Throughout my career, I have hired and worked with outside consultants and freelancers and have had, for the most part, positive and workable experiences and successful project outcomes.
Here are 10 tips for selecting an outside vendor:
1. Define the Project, the Scope and Rough Schedule
Knowing and defining what you need and are looking for is critical to do before talking to any vendor.
Once this information is defined and established, internally in your organization, then you can provide clear, complete information to your selected vendor and this will in turn help you get more specific information from them.
Be realistic about schedule requirements—you may have to compromise on the deliverable date to get the best provider for the job.
2. Interview the Vendor
Ask questions—lots of questions. You are hiring a partner for the duration of the project and you want people that not only have the experience and background but also the “soft” skills that include communication skills and interpersonal skills and ability to work with you and communicate effectively with you.
Check their references and ask for feedback from other clients who have used their services. If you have any concerns about a vendor’s specific capabilities, voice your concerns to them now. And, remember the vendor is putting their best foot forward with their best people.
Make sure you know who your day-to-day contact will be and interview them too. Then request that unless there is an unforeseen emergency that that consistent interfacing contact is with you through the duration of the project and the vendor is not changing contact people periodically during the process. Getting a new person up to speed and understanding you and your business can slow or halt the project progress.
3. Look for Specific Experience Fit
Ideally, the vendor that you select has the specific experience with the type of project that you defined and in the area that you need.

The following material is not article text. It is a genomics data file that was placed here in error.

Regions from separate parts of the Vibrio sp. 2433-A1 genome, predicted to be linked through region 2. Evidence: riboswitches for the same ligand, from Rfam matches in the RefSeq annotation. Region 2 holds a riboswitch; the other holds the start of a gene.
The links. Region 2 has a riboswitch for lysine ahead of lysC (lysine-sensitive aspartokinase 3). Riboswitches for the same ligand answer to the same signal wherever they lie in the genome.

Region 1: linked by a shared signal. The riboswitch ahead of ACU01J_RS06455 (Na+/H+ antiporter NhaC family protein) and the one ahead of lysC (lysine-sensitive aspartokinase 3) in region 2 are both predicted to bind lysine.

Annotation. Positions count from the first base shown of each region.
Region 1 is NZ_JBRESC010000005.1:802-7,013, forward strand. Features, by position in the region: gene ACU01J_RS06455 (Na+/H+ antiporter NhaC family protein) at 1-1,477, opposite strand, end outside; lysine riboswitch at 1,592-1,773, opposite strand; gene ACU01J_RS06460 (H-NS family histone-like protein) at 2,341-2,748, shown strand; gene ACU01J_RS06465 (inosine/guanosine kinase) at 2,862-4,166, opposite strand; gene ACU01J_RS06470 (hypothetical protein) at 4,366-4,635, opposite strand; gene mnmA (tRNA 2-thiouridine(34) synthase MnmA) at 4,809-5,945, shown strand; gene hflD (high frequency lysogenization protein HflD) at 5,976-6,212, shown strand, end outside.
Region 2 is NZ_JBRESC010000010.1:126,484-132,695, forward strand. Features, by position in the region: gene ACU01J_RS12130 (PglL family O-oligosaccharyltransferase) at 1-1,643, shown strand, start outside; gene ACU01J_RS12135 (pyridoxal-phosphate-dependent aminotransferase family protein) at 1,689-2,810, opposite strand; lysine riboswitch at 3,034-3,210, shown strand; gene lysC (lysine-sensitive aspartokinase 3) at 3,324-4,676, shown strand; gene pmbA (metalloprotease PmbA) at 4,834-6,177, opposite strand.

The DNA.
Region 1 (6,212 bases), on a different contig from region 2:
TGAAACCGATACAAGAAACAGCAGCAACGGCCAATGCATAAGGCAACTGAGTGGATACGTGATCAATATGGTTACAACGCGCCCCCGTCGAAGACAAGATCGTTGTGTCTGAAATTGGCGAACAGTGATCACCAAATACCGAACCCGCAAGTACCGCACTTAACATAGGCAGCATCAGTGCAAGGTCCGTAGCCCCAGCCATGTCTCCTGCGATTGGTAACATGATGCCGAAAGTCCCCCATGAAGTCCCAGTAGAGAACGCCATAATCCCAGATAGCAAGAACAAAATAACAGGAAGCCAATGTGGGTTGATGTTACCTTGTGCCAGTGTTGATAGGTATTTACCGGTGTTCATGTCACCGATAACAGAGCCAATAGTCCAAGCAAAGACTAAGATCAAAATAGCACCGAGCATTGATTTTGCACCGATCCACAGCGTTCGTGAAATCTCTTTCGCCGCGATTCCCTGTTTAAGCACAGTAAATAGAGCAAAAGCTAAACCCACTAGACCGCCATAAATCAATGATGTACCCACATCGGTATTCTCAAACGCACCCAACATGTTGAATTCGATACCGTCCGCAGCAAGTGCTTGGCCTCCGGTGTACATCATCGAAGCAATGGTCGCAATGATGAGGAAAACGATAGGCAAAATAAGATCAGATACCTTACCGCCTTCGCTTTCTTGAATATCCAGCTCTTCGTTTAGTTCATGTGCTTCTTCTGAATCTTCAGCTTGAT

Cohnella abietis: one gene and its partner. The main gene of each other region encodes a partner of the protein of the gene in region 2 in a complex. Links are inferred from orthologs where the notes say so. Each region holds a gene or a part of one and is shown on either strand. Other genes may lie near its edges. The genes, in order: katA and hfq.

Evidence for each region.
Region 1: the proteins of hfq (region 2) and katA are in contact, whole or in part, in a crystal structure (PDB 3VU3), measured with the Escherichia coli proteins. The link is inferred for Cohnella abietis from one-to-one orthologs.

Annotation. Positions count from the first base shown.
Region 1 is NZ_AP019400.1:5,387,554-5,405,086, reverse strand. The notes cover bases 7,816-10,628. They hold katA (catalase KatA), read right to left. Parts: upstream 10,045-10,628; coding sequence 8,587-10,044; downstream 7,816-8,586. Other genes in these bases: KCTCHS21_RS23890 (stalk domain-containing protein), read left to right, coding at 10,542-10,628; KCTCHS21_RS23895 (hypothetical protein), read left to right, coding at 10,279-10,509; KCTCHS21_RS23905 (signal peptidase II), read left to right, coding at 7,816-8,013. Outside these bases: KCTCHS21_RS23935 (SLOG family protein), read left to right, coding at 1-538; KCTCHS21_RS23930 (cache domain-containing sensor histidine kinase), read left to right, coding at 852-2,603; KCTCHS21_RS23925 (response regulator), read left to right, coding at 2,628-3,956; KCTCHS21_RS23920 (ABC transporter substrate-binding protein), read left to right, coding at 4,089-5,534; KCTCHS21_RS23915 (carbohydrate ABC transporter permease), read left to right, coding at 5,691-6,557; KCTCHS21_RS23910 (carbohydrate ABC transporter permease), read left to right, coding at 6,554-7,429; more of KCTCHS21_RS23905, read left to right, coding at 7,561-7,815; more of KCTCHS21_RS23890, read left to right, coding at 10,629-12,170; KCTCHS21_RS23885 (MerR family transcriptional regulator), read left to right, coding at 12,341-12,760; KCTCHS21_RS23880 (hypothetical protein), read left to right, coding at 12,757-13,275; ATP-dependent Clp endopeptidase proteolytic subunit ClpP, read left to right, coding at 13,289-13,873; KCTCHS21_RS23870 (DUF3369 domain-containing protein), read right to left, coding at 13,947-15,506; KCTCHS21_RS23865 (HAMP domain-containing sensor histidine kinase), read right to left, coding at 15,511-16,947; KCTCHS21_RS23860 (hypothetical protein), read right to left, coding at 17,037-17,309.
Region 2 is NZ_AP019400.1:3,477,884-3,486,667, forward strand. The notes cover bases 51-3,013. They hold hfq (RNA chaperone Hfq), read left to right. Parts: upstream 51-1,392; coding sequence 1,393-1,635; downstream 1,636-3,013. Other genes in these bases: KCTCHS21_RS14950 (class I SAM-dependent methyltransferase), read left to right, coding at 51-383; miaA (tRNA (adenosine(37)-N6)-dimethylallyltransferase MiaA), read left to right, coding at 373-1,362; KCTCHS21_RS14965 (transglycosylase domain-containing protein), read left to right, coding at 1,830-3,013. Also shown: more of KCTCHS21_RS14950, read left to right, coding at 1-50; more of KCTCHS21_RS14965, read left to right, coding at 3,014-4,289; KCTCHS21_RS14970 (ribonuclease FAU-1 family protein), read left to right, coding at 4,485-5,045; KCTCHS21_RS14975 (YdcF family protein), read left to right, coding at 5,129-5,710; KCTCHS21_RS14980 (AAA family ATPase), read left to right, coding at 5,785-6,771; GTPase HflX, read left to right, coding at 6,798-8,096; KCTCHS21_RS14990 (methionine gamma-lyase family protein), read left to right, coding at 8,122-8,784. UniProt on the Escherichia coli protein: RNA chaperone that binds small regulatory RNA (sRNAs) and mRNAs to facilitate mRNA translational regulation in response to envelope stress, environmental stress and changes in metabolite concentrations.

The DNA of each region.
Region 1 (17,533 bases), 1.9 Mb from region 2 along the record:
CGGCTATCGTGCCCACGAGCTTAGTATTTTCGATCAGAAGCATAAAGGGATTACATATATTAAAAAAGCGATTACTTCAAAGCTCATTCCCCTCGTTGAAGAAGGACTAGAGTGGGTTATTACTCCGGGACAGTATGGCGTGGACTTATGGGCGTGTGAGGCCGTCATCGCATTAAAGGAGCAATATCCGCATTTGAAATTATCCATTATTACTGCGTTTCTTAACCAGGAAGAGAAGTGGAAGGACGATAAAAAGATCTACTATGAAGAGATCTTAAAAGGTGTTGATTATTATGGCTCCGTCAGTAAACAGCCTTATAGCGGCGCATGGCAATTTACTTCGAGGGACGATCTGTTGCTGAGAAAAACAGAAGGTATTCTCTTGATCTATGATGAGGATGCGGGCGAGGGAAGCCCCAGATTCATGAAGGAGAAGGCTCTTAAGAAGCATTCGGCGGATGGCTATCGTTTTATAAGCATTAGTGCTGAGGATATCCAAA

Don’t be your vendor’s “guinea pig.”
4. Review the Vendor’s Work
Review their “portfolio” (if they have one), their website, their online presence and reviews. Make sure that your expectations regarding style, quality and, if copy and design, that tone and manner are applicable to what you want and need.
5. Confirm Who Will be Doing the Work
Some vendors outsource various parts of projects to other vendors, if you are comfortable with that then that is okay. But ask the vendor beforehand if all aspects of the project are done with them or what outside vendors might be involved. Having your selected vendor outsource some of the project isn’t necessarily an issue such as a designer working with a printer. But you should be aware and be comfortable with which aspects of your project might be outsourced. If it is the crux of the project that is outsourced then you may want to consider another vendor.
If you can, start with a small, simple project. That way you can see the vendor in action and when it is crucial will know if this vendor is trustworthy and can handle what you need.
Some companies ask for a “mockup” or sample project but I think it is better to use a real project. This allows the vendor to get paid for their work and you to really see what the provider’s capabilities are in action.
7. An Agreed to Schedule
By this point, you have defined with your provider a working plan. This plan should include defined, concrete goals. This will allow you to know the scheduled checkpoints and review the status and direction of the project at those check in points.
If any course corrections need to be made you will have adequate time to make those and you won’t be in the dark until you get a finished product, which by then is too late. My motto is “No surprises” and this is a way to avoid as much as possible project or vendor surprises.
8. Final Product Ownership
For any type of outsourced project, make sure that you are clear about who owns the work product and any important components of that product or project. Make sure the service provider understands how you intend to use the deliverables that they are agreeing to provide.
9. Define What You Expect as Far as Any Ongoing Support
During the planning phase, negotiate with your vendor what happens when the work is complete. Is there ongoing support or options to make changes? If artwork, what do you need and in what format. Don’t be greedy but try specifying some amount of free support or negotiating discounted prices for future modifications. That seemingly little detail can save you time and money later.
10. Get Everything in Writing
Include the scope of the project, what the deliverables are, the agreed to price, schedule, criteria that may change the scope and cost of the project.
Keep a record of all interactions as well as changes to the agreement. Save email exchanges.
Hiring top-notch expertise, as outside vendors and freelancers, is a great way to meet your business needs without hiring a full-time staff member. There are numerous, excellent vendors available and by being upfront with honest and open communication you can have a successful outcome and even better a successful, ongoing relationship.